by NATHAN INKS
In April the Michigan Department of Insurance and Financial Services withdrew approval for some seven-day auto insurance policies issued by North Carolina-based Integon National Insurance Company that the Department had previously approved. Although there were multiple reasons why the Department withdrew its approval, the move has spurred a debate about the merits of seven-day auto insurance policies.
While some people purchase these seven-day insurance policies for legitimate reasons like transporting a vehicle to and from a summer or winter home, the vast majority of those purchasing the policies are doing so to skirt the legal requirement of continuous coverage on a vehicle registered with the Secretary of State. In Michigan vehicle registration and license plate renewal requires valid insurance; seven-day insurance policies enable owners to register their vehicle or renew their plates without having to pay for auto insurance for the entire year. Some supporters of the seven-day insurance policies argue that insurance rates in some urban areas of the state are so high that vehicle owners cannot afford continuous coverage and have no choice but to purchase a seven-day policy to renew their license plates.
While it is true that the high cost of insurance is a significant issue in some parts of the state, the seven-day insurance policy “solution” merely exacerbates the problem. When drivers who are uninsured get into accidents, the costs of those accidents are borne by the insured drivers across the state through increased premiums. Law abiding drivers end up footing the bill when insurance companies pass along the cost of these accidents to their customers; as the number of uninsured drivers increases, so does the cost of insurance overall, which raises the incentive for more people to drive while uninsured. The utilization of seven-day policies creates a positive feedback loop that leads to higher insurance premiums and a greater number of uninsured drivers.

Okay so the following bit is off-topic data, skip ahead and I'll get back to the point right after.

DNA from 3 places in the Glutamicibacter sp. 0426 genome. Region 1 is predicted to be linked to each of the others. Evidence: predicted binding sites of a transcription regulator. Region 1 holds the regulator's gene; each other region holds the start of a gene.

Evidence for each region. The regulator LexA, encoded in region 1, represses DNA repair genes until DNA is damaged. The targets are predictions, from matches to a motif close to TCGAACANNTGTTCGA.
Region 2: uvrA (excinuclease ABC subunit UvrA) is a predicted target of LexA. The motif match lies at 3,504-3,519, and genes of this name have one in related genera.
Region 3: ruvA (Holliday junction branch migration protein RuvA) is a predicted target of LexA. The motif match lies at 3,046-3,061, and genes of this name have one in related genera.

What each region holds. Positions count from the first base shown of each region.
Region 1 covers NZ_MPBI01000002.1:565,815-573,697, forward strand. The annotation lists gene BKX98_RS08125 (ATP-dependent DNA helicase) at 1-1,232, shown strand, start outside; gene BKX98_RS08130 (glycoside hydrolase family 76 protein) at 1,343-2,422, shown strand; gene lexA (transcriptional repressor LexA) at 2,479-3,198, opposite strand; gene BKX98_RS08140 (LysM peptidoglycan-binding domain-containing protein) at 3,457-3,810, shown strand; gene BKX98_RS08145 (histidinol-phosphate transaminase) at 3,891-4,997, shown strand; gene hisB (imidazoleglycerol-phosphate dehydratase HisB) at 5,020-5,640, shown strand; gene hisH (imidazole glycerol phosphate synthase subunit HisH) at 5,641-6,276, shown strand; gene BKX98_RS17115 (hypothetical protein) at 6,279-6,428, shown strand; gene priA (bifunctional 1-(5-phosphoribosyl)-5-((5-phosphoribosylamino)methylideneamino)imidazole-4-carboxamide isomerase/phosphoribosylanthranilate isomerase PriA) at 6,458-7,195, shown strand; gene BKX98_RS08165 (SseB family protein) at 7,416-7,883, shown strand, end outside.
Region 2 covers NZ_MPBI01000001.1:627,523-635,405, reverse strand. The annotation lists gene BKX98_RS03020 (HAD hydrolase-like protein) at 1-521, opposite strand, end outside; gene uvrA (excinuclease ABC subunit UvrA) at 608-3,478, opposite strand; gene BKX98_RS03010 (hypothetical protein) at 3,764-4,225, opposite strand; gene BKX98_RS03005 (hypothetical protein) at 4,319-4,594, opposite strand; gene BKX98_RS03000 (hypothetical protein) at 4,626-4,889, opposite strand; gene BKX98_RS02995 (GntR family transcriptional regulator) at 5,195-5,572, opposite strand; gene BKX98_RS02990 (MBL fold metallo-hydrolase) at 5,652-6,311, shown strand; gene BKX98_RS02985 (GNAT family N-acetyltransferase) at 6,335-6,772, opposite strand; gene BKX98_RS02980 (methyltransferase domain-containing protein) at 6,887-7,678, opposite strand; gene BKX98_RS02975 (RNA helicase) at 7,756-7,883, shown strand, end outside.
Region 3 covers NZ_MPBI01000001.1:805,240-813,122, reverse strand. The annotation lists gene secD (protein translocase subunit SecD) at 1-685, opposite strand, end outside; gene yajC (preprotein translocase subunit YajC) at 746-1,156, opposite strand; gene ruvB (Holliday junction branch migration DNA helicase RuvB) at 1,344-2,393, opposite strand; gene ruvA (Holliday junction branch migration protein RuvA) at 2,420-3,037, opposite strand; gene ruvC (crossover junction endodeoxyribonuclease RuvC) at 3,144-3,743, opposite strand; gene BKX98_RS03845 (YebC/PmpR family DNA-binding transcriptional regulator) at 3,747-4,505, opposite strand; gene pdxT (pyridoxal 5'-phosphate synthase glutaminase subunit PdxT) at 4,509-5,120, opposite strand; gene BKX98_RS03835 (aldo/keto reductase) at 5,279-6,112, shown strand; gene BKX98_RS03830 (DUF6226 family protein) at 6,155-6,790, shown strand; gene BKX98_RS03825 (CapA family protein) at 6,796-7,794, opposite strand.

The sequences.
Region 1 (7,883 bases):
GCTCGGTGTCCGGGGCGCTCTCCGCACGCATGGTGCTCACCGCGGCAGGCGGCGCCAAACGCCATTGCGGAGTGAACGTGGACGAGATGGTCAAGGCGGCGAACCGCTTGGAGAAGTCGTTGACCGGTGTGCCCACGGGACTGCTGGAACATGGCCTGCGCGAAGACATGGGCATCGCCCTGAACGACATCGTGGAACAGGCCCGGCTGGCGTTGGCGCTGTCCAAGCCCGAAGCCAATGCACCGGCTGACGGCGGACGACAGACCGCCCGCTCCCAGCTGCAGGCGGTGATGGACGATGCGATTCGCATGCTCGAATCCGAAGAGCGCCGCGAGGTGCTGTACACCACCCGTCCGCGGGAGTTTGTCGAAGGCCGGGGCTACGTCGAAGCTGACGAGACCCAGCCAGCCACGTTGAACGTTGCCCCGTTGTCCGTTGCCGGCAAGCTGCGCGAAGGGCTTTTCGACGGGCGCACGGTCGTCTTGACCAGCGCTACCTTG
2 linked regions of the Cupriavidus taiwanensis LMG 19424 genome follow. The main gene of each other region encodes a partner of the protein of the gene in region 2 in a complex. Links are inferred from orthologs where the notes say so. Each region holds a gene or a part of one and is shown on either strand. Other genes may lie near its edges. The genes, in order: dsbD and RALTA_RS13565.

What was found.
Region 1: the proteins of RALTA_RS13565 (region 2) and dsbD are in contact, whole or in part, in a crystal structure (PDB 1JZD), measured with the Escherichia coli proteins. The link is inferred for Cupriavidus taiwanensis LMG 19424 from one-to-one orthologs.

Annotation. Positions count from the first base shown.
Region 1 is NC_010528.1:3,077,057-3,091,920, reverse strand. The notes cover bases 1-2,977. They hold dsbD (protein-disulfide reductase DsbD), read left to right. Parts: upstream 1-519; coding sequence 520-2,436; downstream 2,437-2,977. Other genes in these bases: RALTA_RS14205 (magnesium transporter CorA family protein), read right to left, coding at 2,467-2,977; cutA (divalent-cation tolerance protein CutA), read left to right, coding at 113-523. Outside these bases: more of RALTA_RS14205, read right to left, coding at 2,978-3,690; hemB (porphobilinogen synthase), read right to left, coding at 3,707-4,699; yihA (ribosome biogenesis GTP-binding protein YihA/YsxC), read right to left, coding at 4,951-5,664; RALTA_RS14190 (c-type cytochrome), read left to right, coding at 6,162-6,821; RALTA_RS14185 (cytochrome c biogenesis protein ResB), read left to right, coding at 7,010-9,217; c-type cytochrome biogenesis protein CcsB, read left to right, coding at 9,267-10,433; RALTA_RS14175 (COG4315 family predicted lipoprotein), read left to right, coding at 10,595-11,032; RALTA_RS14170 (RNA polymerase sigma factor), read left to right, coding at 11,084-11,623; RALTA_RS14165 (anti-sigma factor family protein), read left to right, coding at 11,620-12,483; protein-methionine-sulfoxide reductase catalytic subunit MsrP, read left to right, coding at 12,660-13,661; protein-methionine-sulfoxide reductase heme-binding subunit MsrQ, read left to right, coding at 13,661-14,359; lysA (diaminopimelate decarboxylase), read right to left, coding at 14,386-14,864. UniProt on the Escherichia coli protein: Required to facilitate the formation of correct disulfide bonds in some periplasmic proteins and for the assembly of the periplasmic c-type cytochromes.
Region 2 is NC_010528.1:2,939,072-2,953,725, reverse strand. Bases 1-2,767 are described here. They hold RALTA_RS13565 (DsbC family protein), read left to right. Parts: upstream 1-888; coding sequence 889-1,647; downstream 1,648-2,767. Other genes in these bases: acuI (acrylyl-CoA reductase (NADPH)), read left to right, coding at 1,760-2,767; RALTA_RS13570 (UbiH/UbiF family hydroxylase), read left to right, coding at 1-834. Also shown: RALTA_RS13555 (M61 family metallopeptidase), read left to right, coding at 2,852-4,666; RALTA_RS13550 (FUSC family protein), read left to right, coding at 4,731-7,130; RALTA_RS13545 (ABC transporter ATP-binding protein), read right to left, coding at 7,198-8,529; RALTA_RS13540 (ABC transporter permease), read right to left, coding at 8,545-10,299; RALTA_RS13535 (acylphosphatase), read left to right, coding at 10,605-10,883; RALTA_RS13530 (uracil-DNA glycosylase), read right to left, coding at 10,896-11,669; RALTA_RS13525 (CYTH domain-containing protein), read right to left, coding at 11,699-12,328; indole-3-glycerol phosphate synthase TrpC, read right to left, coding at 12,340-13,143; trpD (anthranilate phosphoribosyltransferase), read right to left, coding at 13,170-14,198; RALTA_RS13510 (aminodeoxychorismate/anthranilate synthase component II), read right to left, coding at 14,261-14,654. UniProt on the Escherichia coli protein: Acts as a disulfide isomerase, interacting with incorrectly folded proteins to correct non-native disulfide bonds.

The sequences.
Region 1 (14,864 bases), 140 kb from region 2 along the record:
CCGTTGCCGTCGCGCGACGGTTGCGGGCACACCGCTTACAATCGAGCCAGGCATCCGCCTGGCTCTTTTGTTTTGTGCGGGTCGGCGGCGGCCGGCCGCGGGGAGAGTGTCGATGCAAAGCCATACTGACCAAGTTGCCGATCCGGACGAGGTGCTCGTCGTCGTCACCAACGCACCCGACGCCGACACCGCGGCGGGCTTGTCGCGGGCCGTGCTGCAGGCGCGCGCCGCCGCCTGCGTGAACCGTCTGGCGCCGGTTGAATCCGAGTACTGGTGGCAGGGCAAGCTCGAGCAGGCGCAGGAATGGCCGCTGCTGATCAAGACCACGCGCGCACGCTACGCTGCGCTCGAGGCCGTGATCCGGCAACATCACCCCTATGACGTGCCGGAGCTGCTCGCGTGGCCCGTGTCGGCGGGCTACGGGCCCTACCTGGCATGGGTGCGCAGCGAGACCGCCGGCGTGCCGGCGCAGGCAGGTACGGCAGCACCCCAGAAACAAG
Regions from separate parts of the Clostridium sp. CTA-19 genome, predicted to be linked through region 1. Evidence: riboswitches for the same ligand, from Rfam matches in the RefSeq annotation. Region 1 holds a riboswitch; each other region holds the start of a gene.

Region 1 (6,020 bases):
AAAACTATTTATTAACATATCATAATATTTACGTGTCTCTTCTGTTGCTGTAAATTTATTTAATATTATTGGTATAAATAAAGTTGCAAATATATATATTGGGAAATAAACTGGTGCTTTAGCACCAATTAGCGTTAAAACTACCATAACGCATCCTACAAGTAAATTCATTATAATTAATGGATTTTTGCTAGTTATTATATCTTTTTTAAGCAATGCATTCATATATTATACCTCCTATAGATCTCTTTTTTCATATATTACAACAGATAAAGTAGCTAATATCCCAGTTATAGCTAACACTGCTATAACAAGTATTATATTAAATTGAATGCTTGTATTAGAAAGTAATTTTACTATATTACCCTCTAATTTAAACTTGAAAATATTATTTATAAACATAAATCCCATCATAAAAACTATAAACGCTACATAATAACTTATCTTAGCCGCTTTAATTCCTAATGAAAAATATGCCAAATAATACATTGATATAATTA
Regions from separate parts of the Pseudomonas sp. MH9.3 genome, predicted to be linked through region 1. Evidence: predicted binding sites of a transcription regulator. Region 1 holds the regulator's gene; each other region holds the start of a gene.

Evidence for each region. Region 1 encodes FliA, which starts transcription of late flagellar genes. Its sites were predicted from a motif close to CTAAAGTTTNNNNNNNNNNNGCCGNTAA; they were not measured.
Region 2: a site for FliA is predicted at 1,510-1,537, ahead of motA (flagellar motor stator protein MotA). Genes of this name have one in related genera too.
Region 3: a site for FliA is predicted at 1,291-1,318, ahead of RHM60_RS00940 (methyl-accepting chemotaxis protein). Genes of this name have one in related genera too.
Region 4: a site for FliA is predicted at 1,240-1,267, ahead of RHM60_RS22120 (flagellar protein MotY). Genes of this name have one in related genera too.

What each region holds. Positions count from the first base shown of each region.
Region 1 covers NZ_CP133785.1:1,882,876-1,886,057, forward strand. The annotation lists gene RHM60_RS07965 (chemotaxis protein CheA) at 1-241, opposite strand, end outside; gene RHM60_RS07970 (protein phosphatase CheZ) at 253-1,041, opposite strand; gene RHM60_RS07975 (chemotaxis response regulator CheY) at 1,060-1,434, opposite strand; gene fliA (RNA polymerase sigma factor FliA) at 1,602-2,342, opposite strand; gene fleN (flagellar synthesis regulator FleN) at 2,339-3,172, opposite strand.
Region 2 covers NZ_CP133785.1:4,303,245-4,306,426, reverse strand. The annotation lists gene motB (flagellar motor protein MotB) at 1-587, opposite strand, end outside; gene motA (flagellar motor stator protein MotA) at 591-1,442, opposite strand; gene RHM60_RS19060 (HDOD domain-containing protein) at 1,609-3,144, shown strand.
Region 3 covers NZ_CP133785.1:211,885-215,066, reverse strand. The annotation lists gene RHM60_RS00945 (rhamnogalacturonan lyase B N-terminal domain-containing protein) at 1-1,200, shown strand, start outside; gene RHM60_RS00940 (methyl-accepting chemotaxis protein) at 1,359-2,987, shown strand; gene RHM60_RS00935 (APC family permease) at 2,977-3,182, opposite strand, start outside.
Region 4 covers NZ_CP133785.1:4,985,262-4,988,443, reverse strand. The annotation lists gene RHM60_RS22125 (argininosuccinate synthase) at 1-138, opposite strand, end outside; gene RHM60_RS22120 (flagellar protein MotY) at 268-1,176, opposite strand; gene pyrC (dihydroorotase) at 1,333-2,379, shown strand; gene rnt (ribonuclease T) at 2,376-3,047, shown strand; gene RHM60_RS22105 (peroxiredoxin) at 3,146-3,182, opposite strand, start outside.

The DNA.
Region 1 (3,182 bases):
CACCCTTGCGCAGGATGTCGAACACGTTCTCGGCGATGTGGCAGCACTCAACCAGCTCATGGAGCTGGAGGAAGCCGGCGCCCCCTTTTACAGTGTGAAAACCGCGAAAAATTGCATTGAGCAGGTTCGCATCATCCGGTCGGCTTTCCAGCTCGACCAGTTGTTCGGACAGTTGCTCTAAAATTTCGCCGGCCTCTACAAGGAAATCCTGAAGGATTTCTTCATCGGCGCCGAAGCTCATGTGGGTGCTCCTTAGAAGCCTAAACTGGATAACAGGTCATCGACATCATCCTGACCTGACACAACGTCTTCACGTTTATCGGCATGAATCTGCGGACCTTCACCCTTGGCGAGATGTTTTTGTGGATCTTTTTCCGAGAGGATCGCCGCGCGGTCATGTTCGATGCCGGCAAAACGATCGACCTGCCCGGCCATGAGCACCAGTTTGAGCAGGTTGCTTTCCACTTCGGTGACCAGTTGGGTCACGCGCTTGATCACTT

In 2015 and 2016 the Secretary of State performed an audit on a random sample of the 90,701 seven-day policies that had been presented as proof of insurance to the Secretary of State over the span of a year. Only 16% of the audited drivers who had presented proof of a seven-day insurance policy were still insured 90 days after the date they submitted the proof of insurance.
So is the solution to ban the sale of seven-day insurance policies? Some opponents of the policies say they should be banned completely, but this would throw the baby out with the bathwater. There are legitimate reasons for purchasing seven-day insurance policies, but one of them is not vehicle registration. Instead of prohibiting the policies entirely, the Secretary of State should require proof of a traditional insurance policy—with a term of six months or a year—for the purpose of vehicle registration and plate renewal.
Even eliminating the use of seven-day policies for registration purposes will not completely fix the problem of uninsured drivers on the road, as individuals can always cancel their policies after registering their vehicles, but that takes additional time and effort. More frequent verification of valid insurance and enforcement of the laws on the books will be crucial to lowering insurance premiums and increasing the percentage of insured drivers on the road, but removing the incentive to use seven-day insurance policies to scam the system would be a significant first step in alleviating the problem of rising insurance costs.